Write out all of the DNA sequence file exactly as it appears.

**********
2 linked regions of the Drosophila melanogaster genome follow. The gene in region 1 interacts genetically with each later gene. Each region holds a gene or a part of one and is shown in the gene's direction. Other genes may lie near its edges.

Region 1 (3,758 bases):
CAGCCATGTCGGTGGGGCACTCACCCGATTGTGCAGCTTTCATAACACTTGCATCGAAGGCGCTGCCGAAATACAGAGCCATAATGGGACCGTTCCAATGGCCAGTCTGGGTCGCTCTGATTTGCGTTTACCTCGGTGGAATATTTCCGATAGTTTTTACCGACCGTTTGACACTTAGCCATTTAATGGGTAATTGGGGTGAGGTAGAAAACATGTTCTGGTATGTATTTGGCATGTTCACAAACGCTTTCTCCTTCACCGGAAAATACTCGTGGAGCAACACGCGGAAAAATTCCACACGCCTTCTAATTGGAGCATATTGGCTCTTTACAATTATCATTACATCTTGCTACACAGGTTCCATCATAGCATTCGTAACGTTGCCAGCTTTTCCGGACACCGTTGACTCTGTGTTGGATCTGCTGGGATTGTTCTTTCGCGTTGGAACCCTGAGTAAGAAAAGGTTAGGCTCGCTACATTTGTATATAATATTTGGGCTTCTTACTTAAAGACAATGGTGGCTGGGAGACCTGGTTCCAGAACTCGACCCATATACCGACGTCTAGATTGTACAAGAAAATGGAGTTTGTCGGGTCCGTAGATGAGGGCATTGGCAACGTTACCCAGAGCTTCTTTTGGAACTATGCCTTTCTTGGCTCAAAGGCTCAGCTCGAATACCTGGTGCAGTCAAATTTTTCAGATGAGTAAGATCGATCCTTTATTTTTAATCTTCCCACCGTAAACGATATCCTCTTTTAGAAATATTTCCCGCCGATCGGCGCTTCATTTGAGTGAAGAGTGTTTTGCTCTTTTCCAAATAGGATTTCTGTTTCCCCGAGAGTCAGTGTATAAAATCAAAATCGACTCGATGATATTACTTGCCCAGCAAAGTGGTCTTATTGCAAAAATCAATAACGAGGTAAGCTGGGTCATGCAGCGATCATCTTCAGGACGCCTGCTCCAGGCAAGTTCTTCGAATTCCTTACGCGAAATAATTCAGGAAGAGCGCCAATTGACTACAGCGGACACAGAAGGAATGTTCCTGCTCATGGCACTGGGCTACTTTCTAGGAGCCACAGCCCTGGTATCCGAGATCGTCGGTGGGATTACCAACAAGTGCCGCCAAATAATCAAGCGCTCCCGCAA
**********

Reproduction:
2 linked regions of the Drosophila melanogaster genome follow. The gene in region 1 interacts genetically with each later gene. Each region holds a gene or a part of one and is shown in the gene's direction. Other genes may lie near its edges.

Region 1 (3,758 bases):
CAGCCATGTCGGTGGGGCACTCACCCGATTGTGCAGCTTTCATAACACTTGCATCGAAGGCGCTGCCGAAATACAGAGCCATAATGGGACCGTTCCAATGGCCAGTCTGGGTCGCTCTGATTTGCGTTTACCTCGGTGGAATATTTCCGATAGTTTTTACCGACCGTTTGACACTTAGCCATTTAATGGGTAATTGGGGTGAGGTAGAAAACATGTTCTGGTATGTATTTGGCATGTTCACAAACGCTTTCTCCTTCACCGGAAAATACTCGTGGAGCAACACGCGGAAAAATTCCACACGCCTTCTAATTGGAGCATATTGGCTCTTTACAATTATCATTACATCTTGCTACACAGGTTCCATCATAGCATTCGTAACGTTGCCAGCTTTTCCGGACACCGTTGACTCTGTGTTGGATCTGCTGGGATTGTTCTTTCGCGTTGGAACCCTGAGTAAGAAAAGGTTAGGCTCGCTACATTTGTATATAATATTTGGGCTTCTTACTTAAAGACAATGGTGGCTGGGAGACCTGGTTCCAGAACTCGACCCATATACCGACGTCTAGATTGTACAAGAAAATGGAGTTTGTCGGGTCCGTAGATGAGGGCATTGGCAACGTTACCCAGAGCTTCTTTTGGAACTATGCCTTTCTTGGCTCAAAGGCTCAGCTCGAATACCTGGTGCAGTCAAATTTTTCAGATGAGTAAGATCGATCCTTTATTTTTAATCTTCCCACCGTAAACGATATCCTCTTTTAGAAATATTTCCCGCCGATCGGCGCTTCATTTGAGTGAAGAGTGTTTTGCTCTTTTCCAAATAGGATTTCTGTTTCCCCGAGAGTCAGTGTATAAAATCAAAATCGACTCGATGATATTACTTGCCCAGCAAAGTGGTCTTATTGCAAAAATCAATAACGAGGTAAGCTGGGTCATGCAGCGATCATCTTCAGGACGCCTGCTCCAGGCAAGTTCTTCGAATTCCTTACGCGAAATAATTCAGGAAGAGCGCCAATTGACTACAGCGGACACAGAAGGAATGTTCCTGCTCATGGCACTGGGCTACTTTCTAGGAGCCACAGCCCTGGTATCCGAGATCGTCGGTGGGATTACCAACAAGTGCCGCCAAATAATCAAGCGCTCCCGCAA